What intestinal worms could my dog have?

Common intestinal worms in dogs include roundworms, hookworms and whipworms. 

 

Roundworms


Roundworms are often visible as small noodle-like bits in your dog’s stools and their belly may appear swollen or bloated. Puppies may be born with roundworms, having acquired them from their mother. 


Hookworms


Hookworms are thin, small worms that attach through a hook in their mouth to the intestinal wall. They are not always visible to the naked eye, and eggs in the faeces can only be detected by examination through a microscope. Hookworms can cause bleeding in the dog’s bowel and result in anaemia. 

 

Whipworms


Whipworms are thin, thread like worms living in the large intestine. Adults may be visible to the naked eye, but as the faeces do not contain many worms, they may be difficult to detect. A microscope examination of several faecal samples may be necessary to detect them.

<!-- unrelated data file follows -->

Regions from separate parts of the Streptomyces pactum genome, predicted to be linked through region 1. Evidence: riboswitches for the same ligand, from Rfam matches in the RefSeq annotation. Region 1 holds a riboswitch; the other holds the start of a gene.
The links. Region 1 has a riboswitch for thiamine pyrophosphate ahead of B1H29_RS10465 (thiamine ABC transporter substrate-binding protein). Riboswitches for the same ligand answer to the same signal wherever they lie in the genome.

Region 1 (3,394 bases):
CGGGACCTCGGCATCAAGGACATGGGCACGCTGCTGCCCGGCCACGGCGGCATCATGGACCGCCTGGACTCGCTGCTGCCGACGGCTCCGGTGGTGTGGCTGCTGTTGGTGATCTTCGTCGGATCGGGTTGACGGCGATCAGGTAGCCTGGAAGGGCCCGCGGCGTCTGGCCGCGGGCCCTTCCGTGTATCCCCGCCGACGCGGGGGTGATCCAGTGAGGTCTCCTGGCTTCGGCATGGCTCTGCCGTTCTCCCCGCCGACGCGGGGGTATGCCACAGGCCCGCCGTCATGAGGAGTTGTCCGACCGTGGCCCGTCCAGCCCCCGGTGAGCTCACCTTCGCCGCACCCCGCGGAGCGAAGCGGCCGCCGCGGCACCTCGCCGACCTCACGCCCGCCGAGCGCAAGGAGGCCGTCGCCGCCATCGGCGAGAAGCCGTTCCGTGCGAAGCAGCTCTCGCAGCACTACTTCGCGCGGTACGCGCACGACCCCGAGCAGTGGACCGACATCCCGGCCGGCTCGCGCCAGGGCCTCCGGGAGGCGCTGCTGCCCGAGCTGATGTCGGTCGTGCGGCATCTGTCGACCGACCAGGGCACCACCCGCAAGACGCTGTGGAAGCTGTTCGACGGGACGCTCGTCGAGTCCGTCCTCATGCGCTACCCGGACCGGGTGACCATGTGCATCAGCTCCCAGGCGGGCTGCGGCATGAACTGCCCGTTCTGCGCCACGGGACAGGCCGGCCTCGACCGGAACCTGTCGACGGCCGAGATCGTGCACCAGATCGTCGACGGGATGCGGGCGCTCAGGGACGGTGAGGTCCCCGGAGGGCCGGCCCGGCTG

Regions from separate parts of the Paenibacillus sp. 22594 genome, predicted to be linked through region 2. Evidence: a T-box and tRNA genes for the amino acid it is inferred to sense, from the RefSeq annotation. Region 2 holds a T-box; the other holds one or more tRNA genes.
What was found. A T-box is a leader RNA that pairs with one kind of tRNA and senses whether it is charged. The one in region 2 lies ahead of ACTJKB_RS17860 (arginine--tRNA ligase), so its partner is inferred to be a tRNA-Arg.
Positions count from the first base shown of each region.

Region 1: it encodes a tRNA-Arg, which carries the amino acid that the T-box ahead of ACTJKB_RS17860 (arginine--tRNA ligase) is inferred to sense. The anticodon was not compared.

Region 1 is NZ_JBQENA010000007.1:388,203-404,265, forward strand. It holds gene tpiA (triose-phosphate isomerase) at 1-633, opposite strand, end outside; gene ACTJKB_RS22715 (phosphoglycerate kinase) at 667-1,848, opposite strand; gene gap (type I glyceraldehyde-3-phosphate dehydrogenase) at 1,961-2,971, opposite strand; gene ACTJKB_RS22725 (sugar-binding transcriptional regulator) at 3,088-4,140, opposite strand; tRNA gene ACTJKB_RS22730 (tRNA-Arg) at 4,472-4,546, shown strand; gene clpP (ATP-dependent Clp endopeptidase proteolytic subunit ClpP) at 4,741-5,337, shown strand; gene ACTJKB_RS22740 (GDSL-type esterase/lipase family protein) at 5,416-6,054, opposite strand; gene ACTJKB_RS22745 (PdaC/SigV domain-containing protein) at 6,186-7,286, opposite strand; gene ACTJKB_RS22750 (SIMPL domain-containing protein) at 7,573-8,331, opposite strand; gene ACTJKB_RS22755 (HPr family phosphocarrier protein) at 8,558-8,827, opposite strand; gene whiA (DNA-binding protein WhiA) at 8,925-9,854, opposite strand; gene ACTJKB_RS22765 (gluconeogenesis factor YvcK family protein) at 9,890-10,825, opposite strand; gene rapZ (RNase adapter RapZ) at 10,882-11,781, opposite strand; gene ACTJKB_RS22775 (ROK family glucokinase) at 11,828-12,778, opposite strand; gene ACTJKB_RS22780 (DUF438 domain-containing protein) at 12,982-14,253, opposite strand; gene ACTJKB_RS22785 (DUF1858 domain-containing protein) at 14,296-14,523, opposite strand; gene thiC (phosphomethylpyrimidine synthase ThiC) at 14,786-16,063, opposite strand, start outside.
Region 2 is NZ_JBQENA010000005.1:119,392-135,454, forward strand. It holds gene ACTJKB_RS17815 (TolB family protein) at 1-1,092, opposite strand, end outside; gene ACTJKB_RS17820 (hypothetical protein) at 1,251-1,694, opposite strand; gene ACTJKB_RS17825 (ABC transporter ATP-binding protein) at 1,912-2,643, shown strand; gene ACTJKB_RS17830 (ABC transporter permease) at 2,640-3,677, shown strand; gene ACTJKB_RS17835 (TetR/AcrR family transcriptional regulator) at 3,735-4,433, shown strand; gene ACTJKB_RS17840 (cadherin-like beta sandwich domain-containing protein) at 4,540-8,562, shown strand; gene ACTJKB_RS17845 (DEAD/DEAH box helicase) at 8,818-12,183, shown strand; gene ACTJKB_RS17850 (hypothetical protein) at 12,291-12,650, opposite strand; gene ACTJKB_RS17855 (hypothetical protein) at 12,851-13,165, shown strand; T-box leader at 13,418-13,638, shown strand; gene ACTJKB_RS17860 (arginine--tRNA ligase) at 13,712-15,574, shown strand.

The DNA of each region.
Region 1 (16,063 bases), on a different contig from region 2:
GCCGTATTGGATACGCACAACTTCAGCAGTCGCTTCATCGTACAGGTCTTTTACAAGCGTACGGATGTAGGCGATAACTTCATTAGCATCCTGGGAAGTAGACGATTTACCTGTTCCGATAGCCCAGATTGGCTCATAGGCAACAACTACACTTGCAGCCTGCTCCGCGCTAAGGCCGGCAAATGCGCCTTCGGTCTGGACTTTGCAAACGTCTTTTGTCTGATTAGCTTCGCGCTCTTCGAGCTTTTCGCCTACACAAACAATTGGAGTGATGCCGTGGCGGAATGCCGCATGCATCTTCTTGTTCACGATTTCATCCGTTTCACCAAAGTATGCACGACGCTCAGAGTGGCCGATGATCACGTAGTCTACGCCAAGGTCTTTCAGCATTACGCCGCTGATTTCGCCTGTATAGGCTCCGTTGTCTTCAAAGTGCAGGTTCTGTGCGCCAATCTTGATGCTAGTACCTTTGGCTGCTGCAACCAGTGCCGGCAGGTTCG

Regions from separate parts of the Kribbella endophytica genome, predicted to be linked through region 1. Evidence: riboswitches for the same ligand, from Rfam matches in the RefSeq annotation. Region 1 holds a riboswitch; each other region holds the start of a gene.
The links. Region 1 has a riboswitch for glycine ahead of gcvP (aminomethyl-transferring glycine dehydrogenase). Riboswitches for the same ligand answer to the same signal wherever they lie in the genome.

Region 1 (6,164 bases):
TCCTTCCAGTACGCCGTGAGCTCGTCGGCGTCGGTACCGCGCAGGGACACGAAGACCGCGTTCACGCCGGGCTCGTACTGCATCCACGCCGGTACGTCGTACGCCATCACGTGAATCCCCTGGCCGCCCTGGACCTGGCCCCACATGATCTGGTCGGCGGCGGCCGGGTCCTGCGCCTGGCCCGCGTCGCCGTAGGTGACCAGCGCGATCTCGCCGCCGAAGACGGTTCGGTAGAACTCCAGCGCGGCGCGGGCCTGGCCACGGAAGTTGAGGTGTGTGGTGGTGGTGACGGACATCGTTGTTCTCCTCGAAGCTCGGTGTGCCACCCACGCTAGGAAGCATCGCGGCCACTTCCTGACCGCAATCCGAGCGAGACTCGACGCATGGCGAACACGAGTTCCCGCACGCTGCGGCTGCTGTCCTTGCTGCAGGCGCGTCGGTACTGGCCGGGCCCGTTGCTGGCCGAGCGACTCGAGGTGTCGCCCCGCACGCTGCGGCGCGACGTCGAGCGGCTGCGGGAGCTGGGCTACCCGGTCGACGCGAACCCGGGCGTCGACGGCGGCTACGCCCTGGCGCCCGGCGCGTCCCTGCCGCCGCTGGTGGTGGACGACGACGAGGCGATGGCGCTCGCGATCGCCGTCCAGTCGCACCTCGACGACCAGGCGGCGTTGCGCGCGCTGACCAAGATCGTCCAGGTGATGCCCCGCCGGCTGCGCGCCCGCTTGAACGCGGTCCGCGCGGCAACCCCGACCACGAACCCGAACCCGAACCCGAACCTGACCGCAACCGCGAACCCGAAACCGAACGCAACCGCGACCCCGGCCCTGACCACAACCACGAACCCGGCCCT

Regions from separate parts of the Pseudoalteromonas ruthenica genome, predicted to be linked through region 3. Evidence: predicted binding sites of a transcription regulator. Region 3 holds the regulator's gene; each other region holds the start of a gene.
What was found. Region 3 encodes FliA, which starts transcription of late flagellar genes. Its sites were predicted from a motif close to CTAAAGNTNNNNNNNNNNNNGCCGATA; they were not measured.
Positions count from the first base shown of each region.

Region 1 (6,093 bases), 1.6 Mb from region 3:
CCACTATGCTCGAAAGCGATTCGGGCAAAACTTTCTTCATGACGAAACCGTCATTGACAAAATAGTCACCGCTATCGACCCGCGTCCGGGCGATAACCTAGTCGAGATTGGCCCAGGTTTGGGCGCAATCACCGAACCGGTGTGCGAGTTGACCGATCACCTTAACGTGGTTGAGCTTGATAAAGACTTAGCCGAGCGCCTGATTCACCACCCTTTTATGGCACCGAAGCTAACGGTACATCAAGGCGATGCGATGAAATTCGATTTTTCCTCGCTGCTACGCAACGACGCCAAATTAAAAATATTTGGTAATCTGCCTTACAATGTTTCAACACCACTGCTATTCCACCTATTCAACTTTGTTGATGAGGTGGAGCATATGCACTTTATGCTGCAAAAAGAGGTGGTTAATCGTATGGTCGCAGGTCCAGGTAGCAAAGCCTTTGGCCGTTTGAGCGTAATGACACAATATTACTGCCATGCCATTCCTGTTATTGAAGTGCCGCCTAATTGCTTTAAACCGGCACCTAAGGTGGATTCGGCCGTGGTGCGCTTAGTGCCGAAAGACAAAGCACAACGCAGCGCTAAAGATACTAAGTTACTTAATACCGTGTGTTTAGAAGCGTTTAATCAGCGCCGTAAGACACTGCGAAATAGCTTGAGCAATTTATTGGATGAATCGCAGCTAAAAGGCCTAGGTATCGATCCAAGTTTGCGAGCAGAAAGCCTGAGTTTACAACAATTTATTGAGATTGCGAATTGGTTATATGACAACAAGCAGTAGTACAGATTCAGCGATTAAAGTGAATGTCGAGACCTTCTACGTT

Tapeworms


There are different types of tapeworms but the most common is the ‘flea tapeworm’. Fleas can carry the tapeworm larvae, so if your dog has fleas that are infected with tapeworm and these are ingested by your dog, adult flea tapeworm can then grow inside their intestines. Tapeworm segments that appear as white grains of rice in the faeces are signs of tapeworm infestation. Preventing fleas generally means your dog is unlikely to get flea tapeworm. 

 

A tapeworm that is more dangerous to health is the hydatid tapeworm. Although quite rare, it causes cysts to form in vital organs such as the liver and lungs and results in serious illness. Rural dogs in particular are at risk and it’s important to take preventative measures with these dogs.